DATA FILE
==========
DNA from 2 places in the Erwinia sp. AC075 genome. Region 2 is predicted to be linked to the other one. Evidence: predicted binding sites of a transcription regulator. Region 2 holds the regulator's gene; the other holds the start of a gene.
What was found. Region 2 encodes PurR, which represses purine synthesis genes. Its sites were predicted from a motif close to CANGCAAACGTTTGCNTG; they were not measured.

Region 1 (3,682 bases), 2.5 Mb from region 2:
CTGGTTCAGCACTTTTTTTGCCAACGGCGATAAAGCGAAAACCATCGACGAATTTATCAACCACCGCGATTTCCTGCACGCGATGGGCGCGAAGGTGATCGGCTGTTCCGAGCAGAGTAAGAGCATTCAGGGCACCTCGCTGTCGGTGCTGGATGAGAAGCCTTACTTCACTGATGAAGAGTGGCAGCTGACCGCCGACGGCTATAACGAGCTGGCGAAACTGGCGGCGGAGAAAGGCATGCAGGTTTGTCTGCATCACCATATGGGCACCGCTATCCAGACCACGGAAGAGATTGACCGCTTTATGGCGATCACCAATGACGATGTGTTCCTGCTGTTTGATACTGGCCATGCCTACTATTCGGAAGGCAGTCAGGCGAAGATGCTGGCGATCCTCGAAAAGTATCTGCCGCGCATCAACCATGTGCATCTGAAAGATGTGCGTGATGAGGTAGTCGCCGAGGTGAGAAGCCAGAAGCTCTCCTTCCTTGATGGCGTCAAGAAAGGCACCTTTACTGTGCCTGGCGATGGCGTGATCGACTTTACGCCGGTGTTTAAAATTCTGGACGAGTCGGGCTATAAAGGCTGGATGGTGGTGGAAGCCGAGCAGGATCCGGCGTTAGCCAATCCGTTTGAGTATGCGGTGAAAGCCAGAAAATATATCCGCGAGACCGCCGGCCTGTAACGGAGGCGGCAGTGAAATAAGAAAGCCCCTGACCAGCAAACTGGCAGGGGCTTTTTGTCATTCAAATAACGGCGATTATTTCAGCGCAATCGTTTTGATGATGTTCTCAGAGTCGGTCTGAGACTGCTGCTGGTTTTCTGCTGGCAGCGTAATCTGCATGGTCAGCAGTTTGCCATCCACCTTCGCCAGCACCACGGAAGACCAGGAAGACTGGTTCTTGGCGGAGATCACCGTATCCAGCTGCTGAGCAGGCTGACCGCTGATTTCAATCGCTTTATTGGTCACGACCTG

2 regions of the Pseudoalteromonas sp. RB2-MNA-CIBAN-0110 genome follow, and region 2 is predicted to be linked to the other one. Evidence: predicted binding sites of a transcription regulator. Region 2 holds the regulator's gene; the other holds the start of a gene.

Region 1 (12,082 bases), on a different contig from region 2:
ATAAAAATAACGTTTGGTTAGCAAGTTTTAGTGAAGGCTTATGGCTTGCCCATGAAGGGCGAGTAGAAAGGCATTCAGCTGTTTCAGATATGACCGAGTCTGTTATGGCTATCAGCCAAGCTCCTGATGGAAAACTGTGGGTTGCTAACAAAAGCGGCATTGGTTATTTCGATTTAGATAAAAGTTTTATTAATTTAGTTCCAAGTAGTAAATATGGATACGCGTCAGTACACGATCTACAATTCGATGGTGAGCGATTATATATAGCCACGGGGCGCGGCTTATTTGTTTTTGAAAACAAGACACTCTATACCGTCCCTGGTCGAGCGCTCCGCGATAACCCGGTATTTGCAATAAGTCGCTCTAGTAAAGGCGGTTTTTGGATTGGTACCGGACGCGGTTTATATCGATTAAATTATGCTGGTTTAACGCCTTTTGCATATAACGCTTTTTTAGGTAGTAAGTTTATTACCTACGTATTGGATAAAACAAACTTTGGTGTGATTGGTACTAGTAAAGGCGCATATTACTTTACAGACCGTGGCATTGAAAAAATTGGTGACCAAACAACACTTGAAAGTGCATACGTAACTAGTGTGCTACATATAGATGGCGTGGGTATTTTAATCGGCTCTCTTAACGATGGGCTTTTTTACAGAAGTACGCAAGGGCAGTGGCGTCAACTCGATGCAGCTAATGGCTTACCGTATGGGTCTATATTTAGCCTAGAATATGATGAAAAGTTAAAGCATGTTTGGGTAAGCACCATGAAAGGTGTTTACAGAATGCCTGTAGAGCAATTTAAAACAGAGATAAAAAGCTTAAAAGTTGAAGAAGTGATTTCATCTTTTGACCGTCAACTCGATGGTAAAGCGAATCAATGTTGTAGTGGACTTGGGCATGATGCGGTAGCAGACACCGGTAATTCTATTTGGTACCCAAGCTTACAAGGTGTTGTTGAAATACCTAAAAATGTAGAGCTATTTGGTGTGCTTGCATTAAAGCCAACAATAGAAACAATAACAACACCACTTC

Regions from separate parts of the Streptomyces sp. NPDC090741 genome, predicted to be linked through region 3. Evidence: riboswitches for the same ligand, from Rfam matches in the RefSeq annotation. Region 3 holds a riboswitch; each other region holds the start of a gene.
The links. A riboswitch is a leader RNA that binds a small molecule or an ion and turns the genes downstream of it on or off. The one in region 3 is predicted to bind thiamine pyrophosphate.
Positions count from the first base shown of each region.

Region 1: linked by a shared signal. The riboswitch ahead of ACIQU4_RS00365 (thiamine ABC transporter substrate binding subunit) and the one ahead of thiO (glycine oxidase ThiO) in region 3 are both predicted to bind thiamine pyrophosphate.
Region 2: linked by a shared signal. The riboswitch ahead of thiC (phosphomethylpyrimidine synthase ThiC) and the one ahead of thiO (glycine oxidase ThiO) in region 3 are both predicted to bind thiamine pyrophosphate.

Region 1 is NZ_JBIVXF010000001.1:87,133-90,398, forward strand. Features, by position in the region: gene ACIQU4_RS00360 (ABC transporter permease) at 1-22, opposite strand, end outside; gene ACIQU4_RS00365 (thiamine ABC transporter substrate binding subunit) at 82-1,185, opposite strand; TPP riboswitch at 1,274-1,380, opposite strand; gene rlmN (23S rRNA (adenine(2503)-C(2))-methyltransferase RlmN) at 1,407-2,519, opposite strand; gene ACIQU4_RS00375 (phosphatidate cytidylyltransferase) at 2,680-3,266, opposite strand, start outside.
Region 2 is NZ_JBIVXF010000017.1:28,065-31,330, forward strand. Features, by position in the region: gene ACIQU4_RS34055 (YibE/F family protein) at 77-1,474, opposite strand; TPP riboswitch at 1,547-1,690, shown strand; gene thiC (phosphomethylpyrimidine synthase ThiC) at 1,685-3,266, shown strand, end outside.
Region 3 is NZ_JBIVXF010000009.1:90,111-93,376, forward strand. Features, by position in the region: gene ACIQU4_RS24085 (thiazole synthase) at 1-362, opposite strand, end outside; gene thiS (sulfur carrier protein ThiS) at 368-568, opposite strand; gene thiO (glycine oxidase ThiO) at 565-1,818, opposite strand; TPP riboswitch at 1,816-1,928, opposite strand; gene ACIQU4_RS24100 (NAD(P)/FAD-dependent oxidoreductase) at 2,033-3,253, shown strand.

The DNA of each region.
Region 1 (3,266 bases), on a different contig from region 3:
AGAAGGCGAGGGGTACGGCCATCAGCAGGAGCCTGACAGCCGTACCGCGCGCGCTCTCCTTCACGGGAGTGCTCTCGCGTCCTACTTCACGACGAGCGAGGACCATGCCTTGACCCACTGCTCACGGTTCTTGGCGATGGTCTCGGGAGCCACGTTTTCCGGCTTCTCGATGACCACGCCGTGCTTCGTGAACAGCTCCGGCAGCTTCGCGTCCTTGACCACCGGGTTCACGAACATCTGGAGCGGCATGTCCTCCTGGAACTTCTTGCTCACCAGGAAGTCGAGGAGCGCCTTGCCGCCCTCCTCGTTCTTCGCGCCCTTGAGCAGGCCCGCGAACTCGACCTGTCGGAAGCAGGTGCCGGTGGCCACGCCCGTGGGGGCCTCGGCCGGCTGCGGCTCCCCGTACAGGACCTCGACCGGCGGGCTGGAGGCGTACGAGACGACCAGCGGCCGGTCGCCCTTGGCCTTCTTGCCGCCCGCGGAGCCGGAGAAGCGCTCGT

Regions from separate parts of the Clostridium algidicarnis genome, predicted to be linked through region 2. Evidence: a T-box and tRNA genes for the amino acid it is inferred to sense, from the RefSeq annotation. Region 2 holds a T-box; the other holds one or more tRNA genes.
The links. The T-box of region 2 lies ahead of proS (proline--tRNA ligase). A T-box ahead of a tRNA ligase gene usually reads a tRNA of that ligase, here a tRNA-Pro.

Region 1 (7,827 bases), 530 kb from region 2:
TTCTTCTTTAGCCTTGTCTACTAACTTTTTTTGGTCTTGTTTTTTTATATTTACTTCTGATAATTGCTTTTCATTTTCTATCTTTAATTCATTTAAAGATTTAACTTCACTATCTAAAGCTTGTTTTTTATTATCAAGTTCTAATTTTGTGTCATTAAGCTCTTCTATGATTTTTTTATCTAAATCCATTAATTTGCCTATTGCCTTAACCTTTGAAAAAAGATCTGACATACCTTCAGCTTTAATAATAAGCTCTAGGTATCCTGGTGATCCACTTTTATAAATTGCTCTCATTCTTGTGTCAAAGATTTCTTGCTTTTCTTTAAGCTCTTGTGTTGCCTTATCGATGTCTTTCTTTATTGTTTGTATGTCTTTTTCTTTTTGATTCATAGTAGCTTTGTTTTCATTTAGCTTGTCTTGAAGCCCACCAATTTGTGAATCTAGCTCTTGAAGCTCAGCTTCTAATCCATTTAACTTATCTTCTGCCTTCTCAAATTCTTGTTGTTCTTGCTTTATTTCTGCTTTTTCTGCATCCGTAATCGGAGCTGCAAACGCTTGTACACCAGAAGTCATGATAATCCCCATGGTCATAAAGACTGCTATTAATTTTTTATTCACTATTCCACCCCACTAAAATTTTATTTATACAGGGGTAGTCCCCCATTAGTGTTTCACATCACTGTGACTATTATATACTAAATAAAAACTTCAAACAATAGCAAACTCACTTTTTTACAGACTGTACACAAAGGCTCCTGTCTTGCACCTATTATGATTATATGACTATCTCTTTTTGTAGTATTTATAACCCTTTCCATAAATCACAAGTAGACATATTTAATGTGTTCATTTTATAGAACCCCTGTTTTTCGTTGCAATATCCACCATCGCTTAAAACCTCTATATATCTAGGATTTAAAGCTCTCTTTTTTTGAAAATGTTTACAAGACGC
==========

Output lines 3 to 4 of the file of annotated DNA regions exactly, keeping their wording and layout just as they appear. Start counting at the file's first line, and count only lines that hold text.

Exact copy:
Region 1 (3,682 bases), 2.5 Mb from region 2:
CTGGTTCAGCACTTTTTTTGCCAACGGCGATAAAGCGAAAACCATCGACGAATTTATCAACCACCGCGATTTCCTGCACGCGATGGGCGCGAAGGTGATCGGCTGTTCCGAGCAGAGTAAGAGCATTCAGGGCACCTCGCTGTCGGTGCTGGATGAGAAGCCTTACTTCACTGATGAAGAGTGGCAGCTGACCGCCGACGGCTATAACGAGCTGGCGAAACTGGCGGCGGAGAAAGGCATGCAGGTTTGTCTGCATCACCATATGGGCACCGCTATCCAGACCACGGAAGAGATTGACCGCTTTATGGCGATCACCAATGACGATGTGTTCCTGCTGTTTGATACTGGCCATGCCTACTATTCGGAAGGCAGTCAGGCGAAGATGCTGGCGATCCTCGAAAAGTATCTGCCGCGCATCAACCATGTGCATCTGAAAGATGTGCGTGATGAGGTAGTCGCCGAGGTGAGAAGCCAGAAGCTCTCCTTCCTTGATGGCGTCAAGAAAGGCACCTTTACTGTGCCTGGCGATGGCGTGATCGACTTTACGCCGGTGTTTAAAATTCTGGACGAGTCGGGCTATAAAGGCTGGATGGTGGTGGAAGCCGAGCAGGATCCGGCGTTAGCCAATCCGTTTGAGTATGCGGTGAAAGCCAGAAAATATATCCGCGAGACCGCCGGCCTGTAACGGAGGCGGCAGTGAAATAAGAAAGCCCCTGACCAGCAAACTGGCAGGGGCTTTTTGTCATTCAAATAACGGCGATTATTTCAGCGCAATCGTTTTGATGATGTTCTCAGAGTCGGTCTGAGACTGCTGCTGGTTTTCTGCTGGCAGCGTAATCTGCATGGTCAGCAGTTTGCCATCCACCTTCGCCAGCACCACGGAAGACCAGGAAGACTGGTTCTTGGCGGAGATCACCGTATCCAGCTGCTGAGCAGGCTGACCGCTGATTTCAATCGCTTTATTGGTCACGACCTG